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IN criminal trials, just as a bad character may count against an accused, so a good character may operate in an accused's favour. It was settled by the Court of Appeal in Vye  1 W.L.R. 471 and by the House of Lords in Aziz  A.C. 41 that any accused who possesses a good character becomes thereby entitled to a mandatory direction (known as a “Vye direction”) in the summing-up. The trial judge is required to instruct jurors that the accused's good character is potentially of dual significance when they come to assess both (1) the credibility of an accused who has testified or who has made admissible, exculpatory pre-trial statements and (2) the likelihood of the accused's having committed the offence(s) charged. But matters do not stop there.
As students of the Law of Contract learn to their bemusement, in Fisher v Bell,1 although caught by a member of the constabulary in the most compromising circumstances, the owner of Bell's Music Shop, situate in the handsome Victorian shopping Arcade in the bustling Broadmead area of Bristol, was unsuccessfully prosecuted for offering for sale a flick knife contrary to s.1(1) of the Restriction of Offensive Weapons Act 1959. The statute penalised “any person who manufactures, sells or hires or offers for sale or hire, or lends or gives to any other person” a flick knife. Mr Bell had done all in his power to make a sale. The switchblade had been displayed in his shop window with a label that read, “Ejector knife—4s”. The police officer, who spotted the display and then took the knife away to show to his superintendent, was told by the shopkeeper that he had had other policemen in the shop inquiring about the knives. When the officer returned to tell Mr Bell that he would be prosecuted, the latter simply retorted “Fair enough.”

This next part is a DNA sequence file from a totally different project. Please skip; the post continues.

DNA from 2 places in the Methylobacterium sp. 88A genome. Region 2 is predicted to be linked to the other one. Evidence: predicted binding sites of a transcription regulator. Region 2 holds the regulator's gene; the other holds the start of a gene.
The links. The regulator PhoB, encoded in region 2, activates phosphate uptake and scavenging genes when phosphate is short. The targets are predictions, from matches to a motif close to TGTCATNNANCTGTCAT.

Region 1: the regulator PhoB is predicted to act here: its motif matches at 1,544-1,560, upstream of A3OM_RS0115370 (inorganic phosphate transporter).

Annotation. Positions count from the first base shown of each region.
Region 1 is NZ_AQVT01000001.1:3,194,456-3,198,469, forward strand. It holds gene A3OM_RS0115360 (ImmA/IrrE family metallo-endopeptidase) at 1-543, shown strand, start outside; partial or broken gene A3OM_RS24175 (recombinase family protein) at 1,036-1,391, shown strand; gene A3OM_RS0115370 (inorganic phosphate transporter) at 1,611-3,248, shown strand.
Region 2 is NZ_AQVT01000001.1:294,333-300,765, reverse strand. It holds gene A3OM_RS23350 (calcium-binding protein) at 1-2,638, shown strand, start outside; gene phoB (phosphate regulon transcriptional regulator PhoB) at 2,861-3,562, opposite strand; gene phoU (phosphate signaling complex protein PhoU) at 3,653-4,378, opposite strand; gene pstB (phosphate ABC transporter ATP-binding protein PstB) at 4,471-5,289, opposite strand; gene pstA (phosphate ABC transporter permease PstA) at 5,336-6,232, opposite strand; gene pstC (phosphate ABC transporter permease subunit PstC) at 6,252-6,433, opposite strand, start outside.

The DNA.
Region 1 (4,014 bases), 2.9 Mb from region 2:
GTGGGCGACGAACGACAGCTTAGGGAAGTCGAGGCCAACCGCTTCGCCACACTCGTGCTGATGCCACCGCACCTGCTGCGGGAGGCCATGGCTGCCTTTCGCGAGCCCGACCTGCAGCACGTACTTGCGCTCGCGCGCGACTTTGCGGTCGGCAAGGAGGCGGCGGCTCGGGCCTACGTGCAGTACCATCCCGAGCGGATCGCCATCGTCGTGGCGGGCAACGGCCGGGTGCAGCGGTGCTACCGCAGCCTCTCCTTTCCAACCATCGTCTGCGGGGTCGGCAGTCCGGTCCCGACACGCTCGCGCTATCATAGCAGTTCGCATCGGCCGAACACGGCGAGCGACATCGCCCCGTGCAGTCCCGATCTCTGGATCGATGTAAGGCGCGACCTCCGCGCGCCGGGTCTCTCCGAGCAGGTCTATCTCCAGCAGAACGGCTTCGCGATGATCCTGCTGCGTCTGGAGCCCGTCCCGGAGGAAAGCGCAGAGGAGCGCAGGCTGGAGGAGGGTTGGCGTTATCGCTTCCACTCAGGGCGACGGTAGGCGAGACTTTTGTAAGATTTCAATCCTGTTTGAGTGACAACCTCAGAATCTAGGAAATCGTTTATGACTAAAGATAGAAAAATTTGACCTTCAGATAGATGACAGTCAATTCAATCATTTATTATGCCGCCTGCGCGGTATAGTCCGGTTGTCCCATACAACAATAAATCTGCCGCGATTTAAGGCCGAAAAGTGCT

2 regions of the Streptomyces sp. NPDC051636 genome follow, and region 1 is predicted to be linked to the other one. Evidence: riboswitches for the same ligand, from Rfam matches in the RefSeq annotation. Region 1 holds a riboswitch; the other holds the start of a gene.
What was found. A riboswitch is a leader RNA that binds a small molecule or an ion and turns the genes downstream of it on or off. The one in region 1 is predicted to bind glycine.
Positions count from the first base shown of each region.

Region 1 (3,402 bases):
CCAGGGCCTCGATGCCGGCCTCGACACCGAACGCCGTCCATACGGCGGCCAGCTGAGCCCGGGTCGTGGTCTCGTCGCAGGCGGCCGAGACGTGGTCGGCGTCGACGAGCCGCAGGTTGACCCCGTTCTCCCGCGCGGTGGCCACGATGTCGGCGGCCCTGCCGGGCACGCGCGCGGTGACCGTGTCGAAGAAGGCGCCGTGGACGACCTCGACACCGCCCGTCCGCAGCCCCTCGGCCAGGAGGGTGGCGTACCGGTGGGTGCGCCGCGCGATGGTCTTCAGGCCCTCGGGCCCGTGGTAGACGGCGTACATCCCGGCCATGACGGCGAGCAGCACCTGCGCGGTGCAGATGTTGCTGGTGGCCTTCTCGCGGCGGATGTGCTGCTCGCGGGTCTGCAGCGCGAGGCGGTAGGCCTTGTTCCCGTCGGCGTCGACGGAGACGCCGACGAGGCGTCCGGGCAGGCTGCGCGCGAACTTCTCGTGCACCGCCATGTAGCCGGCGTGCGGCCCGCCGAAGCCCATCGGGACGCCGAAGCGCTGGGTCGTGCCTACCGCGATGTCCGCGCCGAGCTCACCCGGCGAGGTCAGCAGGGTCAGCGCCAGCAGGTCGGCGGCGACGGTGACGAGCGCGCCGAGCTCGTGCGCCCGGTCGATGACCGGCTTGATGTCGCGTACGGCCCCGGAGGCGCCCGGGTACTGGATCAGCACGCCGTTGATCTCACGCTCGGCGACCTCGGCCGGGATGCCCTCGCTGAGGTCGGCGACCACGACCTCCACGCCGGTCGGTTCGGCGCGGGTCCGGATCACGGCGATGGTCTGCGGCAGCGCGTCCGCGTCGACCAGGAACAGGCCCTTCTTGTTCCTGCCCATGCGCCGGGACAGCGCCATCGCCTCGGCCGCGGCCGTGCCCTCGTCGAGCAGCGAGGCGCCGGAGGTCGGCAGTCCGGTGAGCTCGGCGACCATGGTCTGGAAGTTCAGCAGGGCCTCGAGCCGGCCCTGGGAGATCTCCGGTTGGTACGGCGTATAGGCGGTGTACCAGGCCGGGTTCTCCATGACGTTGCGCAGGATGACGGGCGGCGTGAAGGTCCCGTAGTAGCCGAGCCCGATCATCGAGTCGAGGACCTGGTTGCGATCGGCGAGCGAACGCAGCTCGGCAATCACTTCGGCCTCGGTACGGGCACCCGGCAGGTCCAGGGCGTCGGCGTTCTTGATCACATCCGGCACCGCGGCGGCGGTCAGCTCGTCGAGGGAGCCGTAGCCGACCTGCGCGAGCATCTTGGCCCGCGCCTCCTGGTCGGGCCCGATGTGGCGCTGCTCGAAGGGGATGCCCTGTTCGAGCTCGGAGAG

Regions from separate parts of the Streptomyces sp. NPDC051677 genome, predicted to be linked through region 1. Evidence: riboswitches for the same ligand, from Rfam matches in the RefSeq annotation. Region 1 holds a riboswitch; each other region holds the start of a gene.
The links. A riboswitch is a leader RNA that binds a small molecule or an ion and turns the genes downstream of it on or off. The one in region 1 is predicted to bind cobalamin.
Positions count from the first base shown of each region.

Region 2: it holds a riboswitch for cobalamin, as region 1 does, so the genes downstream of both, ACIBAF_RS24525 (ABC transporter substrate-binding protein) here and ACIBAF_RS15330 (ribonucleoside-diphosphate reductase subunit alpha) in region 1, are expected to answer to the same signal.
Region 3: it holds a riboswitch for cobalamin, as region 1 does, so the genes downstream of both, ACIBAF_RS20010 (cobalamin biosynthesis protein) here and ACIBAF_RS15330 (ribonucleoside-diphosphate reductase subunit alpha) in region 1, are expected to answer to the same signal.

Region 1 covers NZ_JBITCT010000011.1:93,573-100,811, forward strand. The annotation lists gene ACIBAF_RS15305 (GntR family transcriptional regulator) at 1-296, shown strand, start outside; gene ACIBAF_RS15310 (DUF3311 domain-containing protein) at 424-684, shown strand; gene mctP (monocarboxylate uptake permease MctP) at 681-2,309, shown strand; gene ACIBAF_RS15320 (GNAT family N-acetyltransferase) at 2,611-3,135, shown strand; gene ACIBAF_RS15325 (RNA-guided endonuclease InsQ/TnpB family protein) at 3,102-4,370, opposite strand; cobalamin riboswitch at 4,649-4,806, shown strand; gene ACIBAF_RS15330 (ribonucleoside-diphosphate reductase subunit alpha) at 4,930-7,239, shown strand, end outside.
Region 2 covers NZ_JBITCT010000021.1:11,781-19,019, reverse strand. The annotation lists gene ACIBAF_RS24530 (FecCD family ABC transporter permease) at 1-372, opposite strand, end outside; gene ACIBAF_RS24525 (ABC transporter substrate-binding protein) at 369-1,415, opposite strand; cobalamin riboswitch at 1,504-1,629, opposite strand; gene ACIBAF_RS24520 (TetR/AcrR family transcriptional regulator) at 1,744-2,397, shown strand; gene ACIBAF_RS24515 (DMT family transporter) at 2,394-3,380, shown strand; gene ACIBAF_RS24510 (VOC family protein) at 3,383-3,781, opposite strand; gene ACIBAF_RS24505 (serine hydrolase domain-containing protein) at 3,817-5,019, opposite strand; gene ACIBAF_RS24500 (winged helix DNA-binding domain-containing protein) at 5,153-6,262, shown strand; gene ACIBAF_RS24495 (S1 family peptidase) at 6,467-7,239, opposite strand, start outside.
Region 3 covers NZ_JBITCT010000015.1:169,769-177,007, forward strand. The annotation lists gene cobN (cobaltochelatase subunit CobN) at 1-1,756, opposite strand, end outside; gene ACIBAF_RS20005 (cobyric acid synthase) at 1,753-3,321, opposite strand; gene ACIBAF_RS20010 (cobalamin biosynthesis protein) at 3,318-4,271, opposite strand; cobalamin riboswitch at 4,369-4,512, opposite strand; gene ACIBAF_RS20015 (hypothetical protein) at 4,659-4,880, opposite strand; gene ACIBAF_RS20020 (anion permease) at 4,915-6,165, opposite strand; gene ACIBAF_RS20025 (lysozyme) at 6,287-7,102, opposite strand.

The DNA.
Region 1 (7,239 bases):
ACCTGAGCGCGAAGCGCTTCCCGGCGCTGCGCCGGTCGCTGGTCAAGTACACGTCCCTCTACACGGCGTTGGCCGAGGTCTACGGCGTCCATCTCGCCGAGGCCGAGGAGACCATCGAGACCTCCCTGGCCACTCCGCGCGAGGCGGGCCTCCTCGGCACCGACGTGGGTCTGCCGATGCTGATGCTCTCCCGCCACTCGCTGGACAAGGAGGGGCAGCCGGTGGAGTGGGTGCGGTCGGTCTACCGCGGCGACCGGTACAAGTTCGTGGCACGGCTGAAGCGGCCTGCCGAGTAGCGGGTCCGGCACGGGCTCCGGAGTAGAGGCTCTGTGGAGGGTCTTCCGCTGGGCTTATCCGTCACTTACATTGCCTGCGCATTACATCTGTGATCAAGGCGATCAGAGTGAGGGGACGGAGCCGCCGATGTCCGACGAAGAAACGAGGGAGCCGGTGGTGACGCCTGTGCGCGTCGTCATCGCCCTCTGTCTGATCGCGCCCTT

The disordered state of English law reporting has for long been a favoured theme of writers on the common law. The volume of printed case law, the casual nature of its publication and its variable quality have all been frequently criticized. If earlier centuries had been largely content to express intermittent displeasure, in the nineteenth century concrete solutions were found, the obvious product of this bid to achieve a rational system of law reporting being the Incorporated Council of Law Reporting and its authoritative series of Law Reports. But if ultimately reform of the system was only realized once the profession seized the initiative in the middle of the nineteenth century, it would be an error to suppose that schemes for reform had not been conceived in earlier times. After all, only by a miracle could anything as blatantly haphazard as the quality of law reporting have escaped the strictures of major reformers.